While the feds were busy seizing his cars, guns, and yacht, I sat down with Scott Rothstein. It was at the Capital Grille on Sunrise Boulevard, one of his favorite hangouts. I was there hoping to meet a source and Rothstein was sitting at the bar with his attorney, Marc Nurik. It was just before noon.
I walked up to him as I pulled my Flip recorder out of my pocket (reporting tip: Never leave home without one). I introduced myself; he knew me. We've spoken numerous times and met in person at his Rothstein Rosenfeldt Adler law firm for an interview a year ago. As I stood there recording, the maitre'd and hostess came over and said hello to Rothstein and asked how he was doing.
"It's tough. It's tough," he said, while the bartender mixed him a martini. "I'm going to do the right thing, so, you know. Make sure when you see everybody, just tell them that I'm alive, I'm well, and I'm doing the right thing, you know. Make sure everything's going to get fixed properly. Everybody makes mistakes in life, and you've got to fix them."
"So how do you make it right, Scott?" I asked him.
"I'm not going to answer any questions, Bob," he said.
So I turned off the camera and sat down and had a beer with him. I'm no paparazzi.
Read the highlights of our talk after the jump.
He looked good in a casual short-sleeved beige button shirt and held his iPhone (I think it was an iPhone) in his hand. The only thing that may have betrayed his true state of mind was that a tic in his left eye was more pronounced than I remember it being when I met him last year. Understand that these quotes come from memory, and some may not be 100 percent exact, but they are all accurately portrayed.
His wife's bodyguard, Joe Alu, was sitting off to the side of the bar at a table by himself. I didn't really investigate, but there was no obvious signs of any presence of the federal government.
I asked Rothstein if he thought his investors might get any of their money back. He said he expected them to "substantially" be made whole. When I asked how that might happen, Nurik put the kibosh on it.
Trying to find an acceptable topic, I asked Rothstein how he liked Morocco.
"I hated it," he said.
"He went for the waters," joked Nurik, who was sipping on a whiskey.
Rothstein remarked on my goatee.
"I grew my beard out over there [in Morocco] for a little bit and didn't realize how white it would be," he said. "It was almost pure white. I didn't know how old I was."
I asked him how he found the feds to be, and he just shook his head. I said I thought he was under federal custody and he said he was holed up only with his attorney, that he wasn't talking to federal officials, that everything was going through Nurik.
Rothstein indicated this was his first social outing since returning from Morocco last Tuesday. I asked him he was staying in a hotel and he said yes, "If you can call it that, I'm not living the high life."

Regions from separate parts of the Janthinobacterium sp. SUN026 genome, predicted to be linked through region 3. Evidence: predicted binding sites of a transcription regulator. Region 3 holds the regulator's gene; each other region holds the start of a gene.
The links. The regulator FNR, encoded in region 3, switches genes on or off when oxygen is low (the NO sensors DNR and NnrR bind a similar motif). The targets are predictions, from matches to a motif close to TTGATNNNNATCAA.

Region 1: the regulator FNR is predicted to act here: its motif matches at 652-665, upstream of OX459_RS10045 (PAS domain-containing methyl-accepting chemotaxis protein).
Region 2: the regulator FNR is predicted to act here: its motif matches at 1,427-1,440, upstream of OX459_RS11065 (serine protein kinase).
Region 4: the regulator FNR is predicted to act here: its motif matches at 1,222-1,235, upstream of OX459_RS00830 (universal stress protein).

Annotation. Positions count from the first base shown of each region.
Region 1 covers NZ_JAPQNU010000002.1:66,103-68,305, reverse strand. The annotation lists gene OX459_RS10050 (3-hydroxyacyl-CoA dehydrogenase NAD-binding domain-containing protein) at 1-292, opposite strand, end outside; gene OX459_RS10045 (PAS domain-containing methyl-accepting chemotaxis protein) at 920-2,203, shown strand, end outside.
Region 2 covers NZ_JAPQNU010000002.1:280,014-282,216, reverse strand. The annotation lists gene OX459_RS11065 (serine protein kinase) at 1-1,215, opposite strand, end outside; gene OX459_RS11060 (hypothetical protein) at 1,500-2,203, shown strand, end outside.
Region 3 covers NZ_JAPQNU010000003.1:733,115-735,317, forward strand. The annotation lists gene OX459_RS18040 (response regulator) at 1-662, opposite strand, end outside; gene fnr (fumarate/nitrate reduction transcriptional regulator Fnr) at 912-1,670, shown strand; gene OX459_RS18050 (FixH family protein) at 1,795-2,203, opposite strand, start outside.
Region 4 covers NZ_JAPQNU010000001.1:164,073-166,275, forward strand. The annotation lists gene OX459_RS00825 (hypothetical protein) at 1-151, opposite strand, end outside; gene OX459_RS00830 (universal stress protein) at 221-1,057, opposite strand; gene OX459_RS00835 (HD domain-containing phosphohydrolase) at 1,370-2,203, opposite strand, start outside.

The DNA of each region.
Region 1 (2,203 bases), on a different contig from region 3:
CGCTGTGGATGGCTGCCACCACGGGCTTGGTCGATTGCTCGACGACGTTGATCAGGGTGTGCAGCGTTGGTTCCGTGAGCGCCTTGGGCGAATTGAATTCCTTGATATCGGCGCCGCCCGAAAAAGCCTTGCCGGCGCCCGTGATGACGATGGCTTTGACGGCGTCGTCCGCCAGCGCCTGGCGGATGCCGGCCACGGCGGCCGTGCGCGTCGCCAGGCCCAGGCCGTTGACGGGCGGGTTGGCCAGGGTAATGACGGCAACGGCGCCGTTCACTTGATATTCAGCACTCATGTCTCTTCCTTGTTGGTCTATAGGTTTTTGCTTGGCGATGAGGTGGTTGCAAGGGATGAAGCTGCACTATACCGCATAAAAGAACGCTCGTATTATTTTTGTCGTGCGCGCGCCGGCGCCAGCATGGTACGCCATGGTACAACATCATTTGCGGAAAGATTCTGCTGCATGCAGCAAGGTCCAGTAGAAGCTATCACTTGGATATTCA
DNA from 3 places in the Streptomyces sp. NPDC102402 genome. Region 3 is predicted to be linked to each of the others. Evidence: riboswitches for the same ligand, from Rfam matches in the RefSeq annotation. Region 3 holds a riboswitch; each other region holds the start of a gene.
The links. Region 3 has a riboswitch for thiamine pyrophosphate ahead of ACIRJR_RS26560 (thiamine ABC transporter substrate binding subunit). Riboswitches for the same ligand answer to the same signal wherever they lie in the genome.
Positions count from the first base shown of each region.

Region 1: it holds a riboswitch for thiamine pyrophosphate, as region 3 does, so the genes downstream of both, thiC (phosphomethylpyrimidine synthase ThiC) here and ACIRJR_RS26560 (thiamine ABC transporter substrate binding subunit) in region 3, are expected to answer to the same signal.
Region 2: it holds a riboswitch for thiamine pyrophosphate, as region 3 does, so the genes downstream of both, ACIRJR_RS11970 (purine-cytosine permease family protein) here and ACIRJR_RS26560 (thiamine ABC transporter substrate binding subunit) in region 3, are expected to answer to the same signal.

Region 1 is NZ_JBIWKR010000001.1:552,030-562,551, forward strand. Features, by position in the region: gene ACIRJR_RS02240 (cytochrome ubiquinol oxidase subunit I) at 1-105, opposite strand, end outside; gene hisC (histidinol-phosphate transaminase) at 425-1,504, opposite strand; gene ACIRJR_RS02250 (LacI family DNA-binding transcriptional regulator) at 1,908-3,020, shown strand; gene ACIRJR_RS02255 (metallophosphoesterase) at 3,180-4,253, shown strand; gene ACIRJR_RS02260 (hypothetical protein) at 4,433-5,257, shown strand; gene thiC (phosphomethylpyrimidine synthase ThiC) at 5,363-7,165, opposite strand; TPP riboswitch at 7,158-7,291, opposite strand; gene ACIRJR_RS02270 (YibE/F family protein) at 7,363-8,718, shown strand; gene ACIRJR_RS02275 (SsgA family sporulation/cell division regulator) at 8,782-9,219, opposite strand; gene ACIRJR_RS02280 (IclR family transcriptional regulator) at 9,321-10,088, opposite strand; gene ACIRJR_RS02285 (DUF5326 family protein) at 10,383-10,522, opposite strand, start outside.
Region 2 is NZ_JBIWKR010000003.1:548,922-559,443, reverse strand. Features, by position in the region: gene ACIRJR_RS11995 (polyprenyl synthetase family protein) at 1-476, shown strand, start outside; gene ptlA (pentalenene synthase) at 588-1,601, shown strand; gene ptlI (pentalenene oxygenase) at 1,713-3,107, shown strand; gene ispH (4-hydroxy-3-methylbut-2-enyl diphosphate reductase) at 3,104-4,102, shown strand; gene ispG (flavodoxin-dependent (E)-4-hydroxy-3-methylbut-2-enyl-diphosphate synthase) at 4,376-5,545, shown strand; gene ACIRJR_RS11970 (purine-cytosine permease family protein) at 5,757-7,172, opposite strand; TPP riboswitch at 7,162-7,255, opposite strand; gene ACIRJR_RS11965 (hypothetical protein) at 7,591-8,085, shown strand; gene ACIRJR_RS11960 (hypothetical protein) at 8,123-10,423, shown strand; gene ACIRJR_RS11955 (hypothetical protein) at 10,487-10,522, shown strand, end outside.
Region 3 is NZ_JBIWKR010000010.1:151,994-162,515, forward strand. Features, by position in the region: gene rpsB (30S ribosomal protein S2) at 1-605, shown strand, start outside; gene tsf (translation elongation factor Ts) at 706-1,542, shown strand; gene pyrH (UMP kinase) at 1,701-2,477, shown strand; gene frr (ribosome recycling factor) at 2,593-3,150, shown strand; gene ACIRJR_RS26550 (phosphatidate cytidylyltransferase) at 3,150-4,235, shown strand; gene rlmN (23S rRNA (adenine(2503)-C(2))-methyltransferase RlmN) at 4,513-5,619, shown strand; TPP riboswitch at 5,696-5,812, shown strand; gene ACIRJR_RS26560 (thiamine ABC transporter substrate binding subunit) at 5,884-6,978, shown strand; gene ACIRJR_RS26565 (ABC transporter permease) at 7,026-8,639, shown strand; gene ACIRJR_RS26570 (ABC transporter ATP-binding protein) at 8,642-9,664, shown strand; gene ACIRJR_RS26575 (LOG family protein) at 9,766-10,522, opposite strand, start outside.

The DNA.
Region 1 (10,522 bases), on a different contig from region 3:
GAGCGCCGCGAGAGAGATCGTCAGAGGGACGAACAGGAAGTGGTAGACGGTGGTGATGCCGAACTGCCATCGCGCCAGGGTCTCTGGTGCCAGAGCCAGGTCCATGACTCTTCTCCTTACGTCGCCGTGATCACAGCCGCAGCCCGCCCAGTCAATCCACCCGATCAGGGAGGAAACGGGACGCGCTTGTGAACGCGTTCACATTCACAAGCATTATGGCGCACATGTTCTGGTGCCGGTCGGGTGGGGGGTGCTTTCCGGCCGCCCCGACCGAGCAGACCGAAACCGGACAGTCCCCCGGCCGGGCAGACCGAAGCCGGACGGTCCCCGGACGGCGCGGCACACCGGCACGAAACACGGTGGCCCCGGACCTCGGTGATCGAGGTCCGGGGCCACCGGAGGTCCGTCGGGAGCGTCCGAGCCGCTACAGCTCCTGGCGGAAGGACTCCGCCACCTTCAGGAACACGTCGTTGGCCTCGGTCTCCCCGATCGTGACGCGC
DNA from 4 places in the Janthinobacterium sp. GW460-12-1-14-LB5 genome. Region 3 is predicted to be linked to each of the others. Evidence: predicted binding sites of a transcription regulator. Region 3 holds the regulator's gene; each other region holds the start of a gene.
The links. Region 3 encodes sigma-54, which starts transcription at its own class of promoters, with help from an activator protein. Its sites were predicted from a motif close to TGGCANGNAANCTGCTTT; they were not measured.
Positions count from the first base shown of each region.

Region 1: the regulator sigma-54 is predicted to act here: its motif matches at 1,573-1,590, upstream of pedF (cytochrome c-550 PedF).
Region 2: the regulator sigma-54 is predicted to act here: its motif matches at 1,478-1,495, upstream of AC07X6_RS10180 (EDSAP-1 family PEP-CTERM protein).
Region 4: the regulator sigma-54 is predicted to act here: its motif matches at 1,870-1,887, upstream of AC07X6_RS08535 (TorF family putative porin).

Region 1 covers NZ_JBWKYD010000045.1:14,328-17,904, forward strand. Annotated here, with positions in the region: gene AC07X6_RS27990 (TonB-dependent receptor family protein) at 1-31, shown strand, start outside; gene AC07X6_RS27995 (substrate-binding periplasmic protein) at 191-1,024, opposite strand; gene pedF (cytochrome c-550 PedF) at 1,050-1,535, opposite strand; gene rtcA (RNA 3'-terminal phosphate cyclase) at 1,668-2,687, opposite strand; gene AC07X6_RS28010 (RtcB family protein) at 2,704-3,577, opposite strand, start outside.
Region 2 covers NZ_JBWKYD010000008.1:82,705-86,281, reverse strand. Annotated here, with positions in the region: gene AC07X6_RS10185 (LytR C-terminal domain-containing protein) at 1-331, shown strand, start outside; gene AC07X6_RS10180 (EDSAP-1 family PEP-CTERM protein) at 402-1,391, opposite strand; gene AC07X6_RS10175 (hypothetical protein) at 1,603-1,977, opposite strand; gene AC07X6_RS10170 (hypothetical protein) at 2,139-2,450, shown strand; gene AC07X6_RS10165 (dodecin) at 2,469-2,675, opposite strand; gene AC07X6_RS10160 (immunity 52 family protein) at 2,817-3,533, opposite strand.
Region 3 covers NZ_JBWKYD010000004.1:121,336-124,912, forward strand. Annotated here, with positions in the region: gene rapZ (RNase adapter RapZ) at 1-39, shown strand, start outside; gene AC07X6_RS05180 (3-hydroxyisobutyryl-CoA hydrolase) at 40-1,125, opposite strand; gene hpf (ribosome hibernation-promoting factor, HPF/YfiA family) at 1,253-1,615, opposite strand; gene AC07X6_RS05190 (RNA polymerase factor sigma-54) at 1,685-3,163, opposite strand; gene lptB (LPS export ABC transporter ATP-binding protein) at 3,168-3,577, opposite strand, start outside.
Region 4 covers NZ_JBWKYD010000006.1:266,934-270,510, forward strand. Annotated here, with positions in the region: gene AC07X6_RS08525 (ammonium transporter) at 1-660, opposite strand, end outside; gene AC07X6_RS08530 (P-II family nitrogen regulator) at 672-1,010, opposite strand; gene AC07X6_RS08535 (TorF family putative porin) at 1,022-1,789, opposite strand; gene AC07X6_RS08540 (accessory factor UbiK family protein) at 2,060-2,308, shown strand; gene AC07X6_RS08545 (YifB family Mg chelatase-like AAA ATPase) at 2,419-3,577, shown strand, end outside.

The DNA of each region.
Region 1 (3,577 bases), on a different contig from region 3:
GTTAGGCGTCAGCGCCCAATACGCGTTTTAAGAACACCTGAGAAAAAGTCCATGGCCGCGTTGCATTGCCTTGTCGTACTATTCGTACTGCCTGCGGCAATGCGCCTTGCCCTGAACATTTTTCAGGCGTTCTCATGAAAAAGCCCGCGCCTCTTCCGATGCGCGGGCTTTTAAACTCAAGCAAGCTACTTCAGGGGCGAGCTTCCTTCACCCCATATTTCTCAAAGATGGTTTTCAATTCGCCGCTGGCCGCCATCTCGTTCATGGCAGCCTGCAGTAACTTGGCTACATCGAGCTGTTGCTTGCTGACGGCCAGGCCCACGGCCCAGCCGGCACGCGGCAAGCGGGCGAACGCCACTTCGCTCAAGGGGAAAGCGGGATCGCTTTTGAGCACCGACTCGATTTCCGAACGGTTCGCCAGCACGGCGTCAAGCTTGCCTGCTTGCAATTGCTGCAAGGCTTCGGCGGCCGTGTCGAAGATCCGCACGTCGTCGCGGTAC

When I asked him if he'd seen his wife, Kim, he didn't really answer the question.
"I have put everyone in my life through hell," he said.
"You didn't mean for this to happen, did you?" I asked.
"Nobody ever sets out to hurt anybody," he said.
I asked him if his "Uncle Bill," Bill Boockvor, AKA Bill Brock, who accompanied him to Morocco, was still outside the country.
"No, he is not still there," Rothstein said. "He only came with me to provide moral support. That was all. He has nothing to do with this. If people had been paying attention, they would have noticed that he came back with me."
So Boockvor is back in town?
"Yes," he said.
I told him that he'd really set this town on its ear, especially when he flew back into town on a chartered G5 from Casablanca. He said that he was faced with either running for the rest of his life and coming back home. He said he came back to set things right.
"It was the great turning point in my life," he said.
Nurik, who was obviously uncomfortable with the interview, said he didn't want Rothstein talking about these things and tried to turn the conversation to the Dolphins.
"Yeah, they suck," Rothstein said, whispering the last word.
Rothstein and his law firm were a major sponsor of the team, and the RRA logo and name were announced during home games. I asked Rothstein if he watched yesterday's Patriots game.
"Some of it," he said. "I can't concentrate on anything right now. It's impossible for me to do it right now. There's too much happening. I'm too busy."
"We always had a good relationship, didn't we?" he said.
"Yeah, I didn't take any of our ups and downs personally."
"Did you see the Jewish Avenger cape?"
I told him I had. It was sitting on his couch in his office at the law firm during a media tour last week. The suit and cape was made for him by former state senator and current County Commission candidate Steve Geller.
"I love that, but you now what, you should have that," he said. "You can hold it for me. I want it back when I return. You can hold it for safekeeping."
I told him I would do that. I didn't have to ask him from where he was returning. We both knew where he meant: federal prison.
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